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Each exquisite piece is individually created by native Q'ero artisans in remote regions of the Andes Mountains of Peru. All proceeds support sustainability projects in partnership with Q'ero villages that reflect a deep respect for Q'ero cultural heritage. Learn more at: www.heartwalkfoundation.org.

Lekepata Village of Hapu Q'ero Nation

Weavers from Lekepata (lay-kay-pah-tuh) hamlet live among six families at 15,000 feet elevation. Their homes lie about 15 miles from the central village of Hapu Grande (hah-poo gron-day).  Lekepata was the lifetime home of the paqo (mystic/shaman/healer) Don Marcelo, who died in 2016 when a tree fell on him. Modest and shy, Marcelo had the reputation of the greatest among Q’ero paqos – although few westerners met him. 

Women are the primary cooks. Every meal includes potatoes and little else. The husband hikes many miles to gather and carry firewood on his back, which he lays in a wood crib to dry for several weeks.  The wife builds the fire of sticks, adding dried llama dung to increase the coals.  She puts little potatoes directly on the llama dung coals to roast.  The house fills with smoke because the simple cook stoves have no chimneys.  [All smoke-free stoves tried to date require more firewood, so most women prefer to keep their original stoves.]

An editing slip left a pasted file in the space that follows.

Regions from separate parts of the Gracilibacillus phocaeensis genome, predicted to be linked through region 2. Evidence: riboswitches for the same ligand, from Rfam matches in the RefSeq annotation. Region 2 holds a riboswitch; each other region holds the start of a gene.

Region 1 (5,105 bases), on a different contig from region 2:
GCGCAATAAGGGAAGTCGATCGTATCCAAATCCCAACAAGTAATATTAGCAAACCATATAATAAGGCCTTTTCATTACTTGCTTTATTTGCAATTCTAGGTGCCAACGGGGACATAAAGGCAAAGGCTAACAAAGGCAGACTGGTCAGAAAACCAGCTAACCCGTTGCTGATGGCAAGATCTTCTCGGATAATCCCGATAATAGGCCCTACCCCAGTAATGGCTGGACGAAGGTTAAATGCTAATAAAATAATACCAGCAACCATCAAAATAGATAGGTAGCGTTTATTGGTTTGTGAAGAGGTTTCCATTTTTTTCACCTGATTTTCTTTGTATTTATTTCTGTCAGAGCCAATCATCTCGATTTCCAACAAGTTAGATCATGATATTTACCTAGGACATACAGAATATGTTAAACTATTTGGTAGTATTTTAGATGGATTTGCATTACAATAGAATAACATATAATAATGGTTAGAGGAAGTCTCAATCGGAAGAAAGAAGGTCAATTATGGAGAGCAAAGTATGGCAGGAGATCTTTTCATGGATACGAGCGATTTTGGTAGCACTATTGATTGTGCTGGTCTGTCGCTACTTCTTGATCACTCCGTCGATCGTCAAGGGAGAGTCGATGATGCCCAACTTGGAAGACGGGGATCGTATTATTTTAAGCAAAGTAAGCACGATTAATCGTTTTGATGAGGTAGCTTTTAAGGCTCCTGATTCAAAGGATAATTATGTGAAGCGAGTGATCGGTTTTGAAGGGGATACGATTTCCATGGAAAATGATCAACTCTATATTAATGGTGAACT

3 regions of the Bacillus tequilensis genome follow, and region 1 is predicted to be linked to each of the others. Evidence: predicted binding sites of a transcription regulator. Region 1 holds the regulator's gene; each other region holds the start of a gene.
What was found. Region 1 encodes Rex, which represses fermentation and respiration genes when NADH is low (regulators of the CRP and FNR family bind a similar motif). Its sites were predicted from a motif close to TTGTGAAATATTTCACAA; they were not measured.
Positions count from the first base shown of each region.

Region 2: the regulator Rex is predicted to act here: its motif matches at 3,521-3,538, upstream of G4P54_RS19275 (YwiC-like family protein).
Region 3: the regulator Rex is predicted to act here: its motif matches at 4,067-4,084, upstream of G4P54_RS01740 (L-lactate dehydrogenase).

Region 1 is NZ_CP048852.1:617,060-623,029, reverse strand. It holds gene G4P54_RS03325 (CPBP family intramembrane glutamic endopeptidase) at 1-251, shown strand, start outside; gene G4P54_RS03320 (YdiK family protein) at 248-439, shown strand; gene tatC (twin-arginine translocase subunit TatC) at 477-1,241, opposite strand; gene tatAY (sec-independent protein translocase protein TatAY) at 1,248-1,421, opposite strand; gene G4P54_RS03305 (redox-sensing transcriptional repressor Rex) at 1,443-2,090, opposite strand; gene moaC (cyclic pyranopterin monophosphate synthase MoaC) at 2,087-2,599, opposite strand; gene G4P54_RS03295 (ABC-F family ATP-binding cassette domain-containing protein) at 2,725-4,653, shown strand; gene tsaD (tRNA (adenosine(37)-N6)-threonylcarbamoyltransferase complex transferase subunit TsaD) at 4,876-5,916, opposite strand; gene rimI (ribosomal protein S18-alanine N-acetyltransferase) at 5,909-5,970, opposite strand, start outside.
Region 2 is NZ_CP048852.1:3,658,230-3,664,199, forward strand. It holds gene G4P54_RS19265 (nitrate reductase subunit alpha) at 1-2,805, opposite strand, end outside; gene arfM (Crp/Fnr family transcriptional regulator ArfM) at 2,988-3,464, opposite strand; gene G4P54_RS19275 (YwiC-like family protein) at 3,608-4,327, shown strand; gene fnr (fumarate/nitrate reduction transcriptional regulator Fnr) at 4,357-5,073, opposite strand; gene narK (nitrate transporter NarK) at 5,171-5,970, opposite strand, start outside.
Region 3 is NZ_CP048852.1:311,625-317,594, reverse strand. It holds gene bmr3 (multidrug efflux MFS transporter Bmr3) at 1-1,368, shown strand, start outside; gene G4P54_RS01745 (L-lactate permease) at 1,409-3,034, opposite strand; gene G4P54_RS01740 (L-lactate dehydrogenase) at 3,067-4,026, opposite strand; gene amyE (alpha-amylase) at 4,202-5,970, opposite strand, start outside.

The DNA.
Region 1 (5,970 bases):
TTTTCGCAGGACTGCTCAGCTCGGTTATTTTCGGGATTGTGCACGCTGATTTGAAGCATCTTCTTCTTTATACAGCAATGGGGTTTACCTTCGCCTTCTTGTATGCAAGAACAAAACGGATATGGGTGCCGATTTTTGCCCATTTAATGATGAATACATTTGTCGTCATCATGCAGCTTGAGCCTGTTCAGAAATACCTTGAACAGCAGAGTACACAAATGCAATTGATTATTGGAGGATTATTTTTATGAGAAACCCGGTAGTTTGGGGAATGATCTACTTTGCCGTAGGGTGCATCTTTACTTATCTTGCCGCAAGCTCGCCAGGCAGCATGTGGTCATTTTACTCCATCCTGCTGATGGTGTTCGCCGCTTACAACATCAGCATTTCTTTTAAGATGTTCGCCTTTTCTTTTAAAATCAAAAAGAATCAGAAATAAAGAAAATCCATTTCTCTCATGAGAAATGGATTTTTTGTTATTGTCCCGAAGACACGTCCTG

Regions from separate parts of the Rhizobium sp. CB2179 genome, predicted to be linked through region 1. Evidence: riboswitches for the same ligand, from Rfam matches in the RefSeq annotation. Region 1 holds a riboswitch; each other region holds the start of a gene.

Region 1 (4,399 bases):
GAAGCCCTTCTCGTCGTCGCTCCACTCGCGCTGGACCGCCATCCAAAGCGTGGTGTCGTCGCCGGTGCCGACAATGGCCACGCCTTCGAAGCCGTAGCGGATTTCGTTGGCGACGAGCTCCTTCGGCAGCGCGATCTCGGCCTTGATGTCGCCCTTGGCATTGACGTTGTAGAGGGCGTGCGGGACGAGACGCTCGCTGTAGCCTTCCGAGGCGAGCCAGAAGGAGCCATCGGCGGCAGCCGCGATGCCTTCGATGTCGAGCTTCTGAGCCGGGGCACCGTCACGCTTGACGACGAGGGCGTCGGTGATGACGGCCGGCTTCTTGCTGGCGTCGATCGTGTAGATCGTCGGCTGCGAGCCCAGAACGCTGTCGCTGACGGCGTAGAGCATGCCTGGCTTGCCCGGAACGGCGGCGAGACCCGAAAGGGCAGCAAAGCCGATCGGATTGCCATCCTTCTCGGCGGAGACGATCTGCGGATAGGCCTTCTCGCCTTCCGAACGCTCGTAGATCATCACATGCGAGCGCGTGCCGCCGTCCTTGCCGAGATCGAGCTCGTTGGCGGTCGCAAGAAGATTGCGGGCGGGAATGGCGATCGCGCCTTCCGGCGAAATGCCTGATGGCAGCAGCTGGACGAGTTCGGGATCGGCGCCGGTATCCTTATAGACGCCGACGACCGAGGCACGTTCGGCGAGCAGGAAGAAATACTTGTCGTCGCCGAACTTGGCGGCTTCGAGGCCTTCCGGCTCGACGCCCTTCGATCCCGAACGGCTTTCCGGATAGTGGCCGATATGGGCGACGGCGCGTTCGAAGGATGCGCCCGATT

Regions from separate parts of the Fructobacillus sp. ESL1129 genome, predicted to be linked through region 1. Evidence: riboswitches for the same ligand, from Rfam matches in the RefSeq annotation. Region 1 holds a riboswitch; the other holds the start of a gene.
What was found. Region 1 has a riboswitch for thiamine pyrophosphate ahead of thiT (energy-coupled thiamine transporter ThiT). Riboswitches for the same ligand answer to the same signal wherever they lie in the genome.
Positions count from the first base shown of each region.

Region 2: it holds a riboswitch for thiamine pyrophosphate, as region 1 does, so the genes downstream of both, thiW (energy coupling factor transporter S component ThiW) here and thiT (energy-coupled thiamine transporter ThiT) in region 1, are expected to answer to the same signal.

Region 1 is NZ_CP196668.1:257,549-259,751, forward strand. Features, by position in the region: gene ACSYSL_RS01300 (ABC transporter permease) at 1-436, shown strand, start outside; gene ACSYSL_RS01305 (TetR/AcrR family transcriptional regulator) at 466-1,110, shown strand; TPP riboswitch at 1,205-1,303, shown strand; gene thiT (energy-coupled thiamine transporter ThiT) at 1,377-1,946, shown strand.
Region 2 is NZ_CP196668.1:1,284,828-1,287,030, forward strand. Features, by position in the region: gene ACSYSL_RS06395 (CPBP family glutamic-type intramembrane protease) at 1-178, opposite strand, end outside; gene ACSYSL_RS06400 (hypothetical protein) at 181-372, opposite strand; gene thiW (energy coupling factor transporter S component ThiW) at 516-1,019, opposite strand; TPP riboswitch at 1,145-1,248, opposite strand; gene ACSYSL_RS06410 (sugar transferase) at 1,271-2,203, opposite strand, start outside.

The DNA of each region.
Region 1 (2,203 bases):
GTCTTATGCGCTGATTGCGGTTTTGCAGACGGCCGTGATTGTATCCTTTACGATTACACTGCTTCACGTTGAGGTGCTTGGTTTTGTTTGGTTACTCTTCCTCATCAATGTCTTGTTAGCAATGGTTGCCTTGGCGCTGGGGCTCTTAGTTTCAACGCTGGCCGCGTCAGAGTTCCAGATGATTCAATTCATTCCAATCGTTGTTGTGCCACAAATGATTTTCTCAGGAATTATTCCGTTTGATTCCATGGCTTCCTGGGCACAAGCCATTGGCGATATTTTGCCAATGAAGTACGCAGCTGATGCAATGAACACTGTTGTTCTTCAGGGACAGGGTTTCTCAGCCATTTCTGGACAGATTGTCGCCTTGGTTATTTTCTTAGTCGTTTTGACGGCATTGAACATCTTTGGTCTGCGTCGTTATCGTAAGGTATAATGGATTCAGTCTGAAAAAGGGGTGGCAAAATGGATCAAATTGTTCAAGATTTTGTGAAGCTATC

A weaver uses natural fiber colors of the alpaca hair (browns, tans, white, cream, black). She can color the hand-spun yarn in two ways. She can purchase powdered aniline dyes in regional markets to add the brilliant colors preferred to brighten the grey landscape.  Or, she can use natural plants and cochineal larva to create the exquisite colors used in the past and preferred by discerning westerners.  The natural dyes require more skill and labor to create special textiles imbued with a subtle beauty reflecting the beauty of Pachamama. 

Read about how Heart Walk Foundation has built partnerships with small villages to improve daily life and preserve traditional culture and spiritual practices.